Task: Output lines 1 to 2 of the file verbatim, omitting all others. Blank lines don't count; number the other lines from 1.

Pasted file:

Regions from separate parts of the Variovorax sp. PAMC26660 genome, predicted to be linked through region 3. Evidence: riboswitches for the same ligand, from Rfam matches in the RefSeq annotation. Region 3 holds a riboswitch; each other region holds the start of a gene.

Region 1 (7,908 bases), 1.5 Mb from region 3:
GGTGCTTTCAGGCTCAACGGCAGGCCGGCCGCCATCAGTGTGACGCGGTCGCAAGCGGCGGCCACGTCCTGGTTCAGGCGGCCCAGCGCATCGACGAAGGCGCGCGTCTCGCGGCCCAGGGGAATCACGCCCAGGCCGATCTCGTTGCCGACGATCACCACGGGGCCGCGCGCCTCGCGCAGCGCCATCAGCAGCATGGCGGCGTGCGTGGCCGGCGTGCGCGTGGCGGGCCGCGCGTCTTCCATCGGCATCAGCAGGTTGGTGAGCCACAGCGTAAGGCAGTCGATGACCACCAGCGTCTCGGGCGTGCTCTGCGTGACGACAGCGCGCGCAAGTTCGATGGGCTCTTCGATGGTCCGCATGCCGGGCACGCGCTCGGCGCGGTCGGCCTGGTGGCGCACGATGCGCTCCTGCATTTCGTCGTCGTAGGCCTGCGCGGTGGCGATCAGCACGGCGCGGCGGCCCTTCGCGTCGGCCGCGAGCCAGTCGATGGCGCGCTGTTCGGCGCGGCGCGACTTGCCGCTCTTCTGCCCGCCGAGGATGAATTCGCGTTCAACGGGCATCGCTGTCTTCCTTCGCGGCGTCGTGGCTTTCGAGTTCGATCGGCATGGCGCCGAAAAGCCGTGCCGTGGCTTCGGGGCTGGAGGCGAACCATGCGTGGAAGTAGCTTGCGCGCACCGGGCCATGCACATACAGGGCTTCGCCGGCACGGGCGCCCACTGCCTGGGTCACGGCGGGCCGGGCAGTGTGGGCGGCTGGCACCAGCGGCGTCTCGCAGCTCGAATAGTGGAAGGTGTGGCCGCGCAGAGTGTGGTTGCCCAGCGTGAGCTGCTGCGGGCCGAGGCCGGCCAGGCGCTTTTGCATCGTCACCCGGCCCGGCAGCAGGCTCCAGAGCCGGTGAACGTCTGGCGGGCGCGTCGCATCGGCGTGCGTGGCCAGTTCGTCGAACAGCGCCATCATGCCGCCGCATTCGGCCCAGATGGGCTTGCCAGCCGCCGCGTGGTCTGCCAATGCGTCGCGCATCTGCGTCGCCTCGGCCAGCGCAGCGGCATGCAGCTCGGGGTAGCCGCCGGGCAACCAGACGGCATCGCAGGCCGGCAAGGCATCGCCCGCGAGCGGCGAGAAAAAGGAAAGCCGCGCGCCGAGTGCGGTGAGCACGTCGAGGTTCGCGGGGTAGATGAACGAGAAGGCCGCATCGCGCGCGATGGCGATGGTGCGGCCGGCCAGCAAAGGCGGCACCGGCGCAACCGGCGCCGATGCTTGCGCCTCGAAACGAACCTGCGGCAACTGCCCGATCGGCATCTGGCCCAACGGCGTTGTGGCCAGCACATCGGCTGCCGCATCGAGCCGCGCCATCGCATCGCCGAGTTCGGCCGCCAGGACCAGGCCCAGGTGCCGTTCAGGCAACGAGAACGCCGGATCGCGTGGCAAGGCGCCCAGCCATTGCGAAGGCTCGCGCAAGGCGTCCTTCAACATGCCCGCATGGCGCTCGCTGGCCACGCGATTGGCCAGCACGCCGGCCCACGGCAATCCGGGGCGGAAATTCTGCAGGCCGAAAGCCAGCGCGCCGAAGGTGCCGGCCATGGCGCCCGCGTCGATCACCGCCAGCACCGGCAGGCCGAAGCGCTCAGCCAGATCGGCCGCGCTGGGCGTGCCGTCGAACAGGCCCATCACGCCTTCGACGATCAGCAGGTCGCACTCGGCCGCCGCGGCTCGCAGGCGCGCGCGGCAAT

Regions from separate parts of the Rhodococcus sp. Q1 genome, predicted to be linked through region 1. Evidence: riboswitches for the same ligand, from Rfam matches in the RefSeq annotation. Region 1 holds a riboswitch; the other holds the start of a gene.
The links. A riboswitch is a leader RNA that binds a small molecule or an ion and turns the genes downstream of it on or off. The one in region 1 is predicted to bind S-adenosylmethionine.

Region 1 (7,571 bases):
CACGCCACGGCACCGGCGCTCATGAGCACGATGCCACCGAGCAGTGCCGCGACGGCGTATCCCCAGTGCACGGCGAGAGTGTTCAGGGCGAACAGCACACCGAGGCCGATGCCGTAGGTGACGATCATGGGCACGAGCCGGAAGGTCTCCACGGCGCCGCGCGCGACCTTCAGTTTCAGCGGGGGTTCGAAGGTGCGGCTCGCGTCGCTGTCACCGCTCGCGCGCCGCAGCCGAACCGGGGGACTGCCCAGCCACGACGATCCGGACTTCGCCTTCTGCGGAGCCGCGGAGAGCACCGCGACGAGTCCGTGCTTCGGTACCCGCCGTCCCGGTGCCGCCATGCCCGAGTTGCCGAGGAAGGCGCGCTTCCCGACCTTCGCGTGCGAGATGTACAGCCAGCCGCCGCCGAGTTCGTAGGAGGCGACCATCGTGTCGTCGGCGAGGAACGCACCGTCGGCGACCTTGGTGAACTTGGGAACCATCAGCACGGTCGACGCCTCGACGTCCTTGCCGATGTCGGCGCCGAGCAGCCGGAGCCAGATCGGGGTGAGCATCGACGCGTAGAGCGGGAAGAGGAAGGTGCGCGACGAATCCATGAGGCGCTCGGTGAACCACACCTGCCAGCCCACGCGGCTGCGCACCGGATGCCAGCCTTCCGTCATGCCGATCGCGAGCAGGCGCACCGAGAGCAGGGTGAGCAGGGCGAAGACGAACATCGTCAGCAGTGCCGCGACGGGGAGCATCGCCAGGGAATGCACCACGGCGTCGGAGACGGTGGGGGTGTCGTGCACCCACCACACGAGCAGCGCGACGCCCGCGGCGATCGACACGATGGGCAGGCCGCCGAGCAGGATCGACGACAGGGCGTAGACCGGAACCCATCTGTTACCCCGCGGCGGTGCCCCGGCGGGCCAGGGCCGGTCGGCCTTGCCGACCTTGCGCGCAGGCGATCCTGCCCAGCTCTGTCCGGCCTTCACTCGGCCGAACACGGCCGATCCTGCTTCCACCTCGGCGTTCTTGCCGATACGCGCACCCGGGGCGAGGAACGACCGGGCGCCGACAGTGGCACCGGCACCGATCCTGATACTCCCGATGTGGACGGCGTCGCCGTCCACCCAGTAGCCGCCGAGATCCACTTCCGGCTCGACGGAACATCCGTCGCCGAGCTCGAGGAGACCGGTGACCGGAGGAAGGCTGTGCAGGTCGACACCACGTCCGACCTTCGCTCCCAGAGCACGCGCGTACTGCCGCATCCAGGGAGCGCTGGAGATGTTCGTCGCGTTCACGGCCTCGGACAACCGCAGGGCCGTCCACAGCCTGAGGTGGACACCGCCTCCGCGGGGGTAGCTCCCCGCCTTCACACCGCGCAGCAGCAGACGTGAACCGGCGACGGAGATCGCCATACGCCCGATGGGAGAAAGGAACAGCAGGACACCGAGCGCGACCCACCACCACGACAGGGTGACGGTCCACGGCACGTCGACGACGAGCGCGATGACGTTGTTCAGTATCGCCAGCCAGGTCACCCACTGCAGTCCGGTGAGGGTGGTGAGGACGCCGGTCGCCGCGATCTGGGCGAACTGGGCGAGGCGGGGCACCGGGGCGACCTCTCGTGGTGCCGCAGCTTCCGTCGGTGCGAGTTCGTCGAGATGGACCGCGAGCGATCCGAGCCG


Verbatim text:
Regions from separate parts of the Variovorax sp. PAMC26660 genome, predicted to be linked through region 3. Evidence: riboswitches for the same ligand, from Rfam matches in the RefSeq annotation. Region 3 holds a riboswitch; each other region holds the start of a gene.

Region 1 (7,908 bases), 1.5 Mb from region 3: